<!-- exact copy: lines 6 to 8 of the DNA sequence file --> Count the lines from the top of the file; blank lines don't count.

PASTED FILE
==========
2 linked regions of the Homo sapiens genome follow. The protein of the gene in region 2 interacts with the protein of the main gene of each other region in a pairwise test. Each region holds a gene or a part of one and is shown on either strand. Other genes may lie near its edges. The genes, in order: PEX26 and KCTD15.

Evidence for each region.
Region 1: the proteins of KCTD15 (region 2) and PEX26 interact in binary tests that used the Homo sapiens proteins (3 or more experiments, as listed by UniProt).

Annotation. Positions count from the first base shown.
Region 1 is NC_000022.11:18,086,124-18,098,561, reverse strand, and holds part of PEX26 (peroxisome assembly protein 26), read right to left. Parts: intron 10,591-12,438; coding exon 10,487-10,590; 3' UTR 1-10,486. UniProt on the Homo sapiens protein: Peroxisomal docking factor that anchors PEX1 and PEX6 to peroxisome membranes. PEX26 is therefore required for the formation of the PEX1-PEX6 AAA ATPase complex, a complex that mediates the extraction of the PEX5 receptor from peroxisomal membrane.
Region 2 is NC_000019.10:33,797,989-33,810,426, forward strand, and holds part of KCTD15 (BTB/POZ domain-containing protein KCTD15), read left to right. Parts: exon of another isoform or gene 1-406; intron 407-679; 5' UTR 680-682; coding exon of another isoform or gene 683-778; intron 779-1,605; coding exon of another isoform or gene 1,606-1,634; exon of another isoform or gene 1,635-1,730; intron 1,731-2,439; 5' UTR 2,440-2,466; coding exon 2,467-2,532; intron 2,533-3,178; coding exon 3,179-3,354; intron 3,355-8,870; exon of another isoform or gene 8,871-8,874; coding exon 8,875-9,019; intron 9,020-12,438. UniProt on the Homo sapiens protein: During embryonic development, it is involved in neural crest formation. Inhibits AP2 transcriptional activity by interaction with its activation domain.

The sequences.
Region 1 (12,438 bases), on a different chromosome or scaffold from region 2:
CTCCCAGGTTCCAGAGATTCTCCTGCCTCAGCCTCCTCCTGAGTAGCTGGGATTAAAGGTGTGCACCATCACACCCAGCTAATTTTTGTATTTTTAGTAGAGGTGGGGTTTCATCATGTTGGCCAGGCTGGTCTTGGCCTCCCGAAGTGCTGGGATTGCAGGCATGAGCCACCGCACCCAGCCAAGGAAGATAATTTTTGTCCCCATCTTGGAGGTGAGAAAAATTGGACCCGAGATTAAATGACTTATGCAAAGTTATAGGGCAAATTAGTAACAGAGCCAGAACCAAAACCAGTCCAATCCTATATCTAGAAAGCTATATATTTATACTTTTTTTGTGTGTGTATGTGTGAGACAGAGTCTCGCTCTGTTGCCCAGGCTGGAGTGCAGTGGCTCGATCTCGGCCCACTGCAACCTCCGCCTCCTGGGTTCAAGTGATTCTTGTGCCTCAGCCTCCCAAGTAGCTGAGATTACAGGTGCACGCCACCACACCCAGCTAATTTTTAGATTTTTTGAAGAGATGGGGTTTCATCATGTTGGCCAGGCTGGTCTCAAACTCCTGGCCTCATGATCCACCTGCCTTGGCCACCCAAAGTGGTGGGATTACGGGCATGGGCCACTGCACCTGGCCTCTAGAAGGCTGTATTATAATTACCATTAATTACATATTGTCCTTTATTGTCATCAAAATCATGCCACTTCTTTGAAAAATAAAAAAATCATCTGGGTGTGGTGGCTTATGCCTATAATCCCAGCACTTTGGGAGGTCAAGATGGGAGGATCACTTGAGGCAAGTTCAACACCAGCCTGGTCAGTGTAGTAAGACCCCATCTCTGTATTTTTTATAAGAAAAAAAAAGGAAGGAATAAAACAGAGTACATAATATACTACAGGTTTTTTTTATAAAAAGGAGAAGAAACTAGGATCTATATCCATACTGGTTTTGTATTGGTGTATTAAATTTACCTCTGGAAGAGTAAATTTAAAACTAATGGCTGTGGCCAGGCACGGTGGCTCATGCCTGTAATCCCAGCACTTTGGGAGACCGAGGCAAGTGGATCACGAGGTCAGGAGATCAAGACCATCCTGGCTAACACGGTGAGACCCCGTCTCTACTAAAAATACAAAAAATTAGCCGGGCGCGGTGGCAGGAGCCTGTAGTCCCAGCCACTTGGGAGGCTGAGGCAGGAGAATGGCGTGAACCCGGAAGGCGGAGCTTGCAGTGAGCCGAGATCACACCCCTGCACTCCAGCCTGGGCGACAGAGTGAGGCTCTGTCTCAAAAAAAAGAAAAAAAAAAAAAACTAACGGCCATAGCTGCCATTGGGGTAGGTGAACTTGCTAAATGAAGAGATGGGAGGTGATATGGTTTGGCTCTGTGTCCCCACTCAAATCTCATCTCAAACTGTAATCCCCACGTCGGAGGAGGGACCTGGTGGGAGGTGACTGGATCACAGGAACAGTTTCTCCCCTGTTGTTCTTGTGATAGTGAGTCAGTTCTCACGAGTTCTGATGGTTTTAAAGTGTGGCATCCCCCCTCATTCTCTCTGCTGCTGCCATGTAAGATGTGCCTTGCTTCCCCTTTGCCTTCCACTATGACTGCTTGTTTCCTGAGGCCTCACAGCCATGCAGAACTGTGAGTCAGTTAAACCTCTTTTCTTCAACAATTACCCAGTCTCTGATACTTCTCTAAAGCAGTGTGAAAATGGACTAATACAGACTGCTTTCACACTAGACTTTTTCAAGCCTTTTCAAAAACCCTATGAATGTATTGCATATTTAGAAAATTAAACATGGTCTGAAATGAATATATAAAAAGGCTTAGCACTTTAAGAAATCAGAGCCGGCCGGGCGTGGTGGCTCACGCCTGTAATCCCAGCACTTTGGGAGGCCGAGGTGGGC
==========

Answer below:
Region 2 is NC_000019.10:33,797,989-33,810,426, forward strand, and holds part of KCTD15 (BTB/POZ domain-containing protein KCTD15), read left to right. Parts: exon of another isoform or gene 1-406; intron 407-679; 5' UTR 680-682; coding exon of another isoform or gene 683-778; intron 779-1,605; coding exon of another isoform or gene 1,606-1,634; exon of another isoform or gene 1,635-1,730; intron 1,731-2,439; 5' UTR 2,440-2,466; coding exon 2,467-2,532; intron 2,533-3,178; coding exon 3,179-3,354; intron 3,355-8,870; exon of another isoform or gene 8,871-8,874; coding exon 8,875-9,019; intron 9,020-12,438. UniProt on the Homo sapiens protein: During embryonic development, it is involved in neural crest formation. Inhibits AP2 transcriptional activity by interaction with its activation domain.

The sequences.
Region 1 (12,438 bases), on a different chromosome or scaffold from region 2: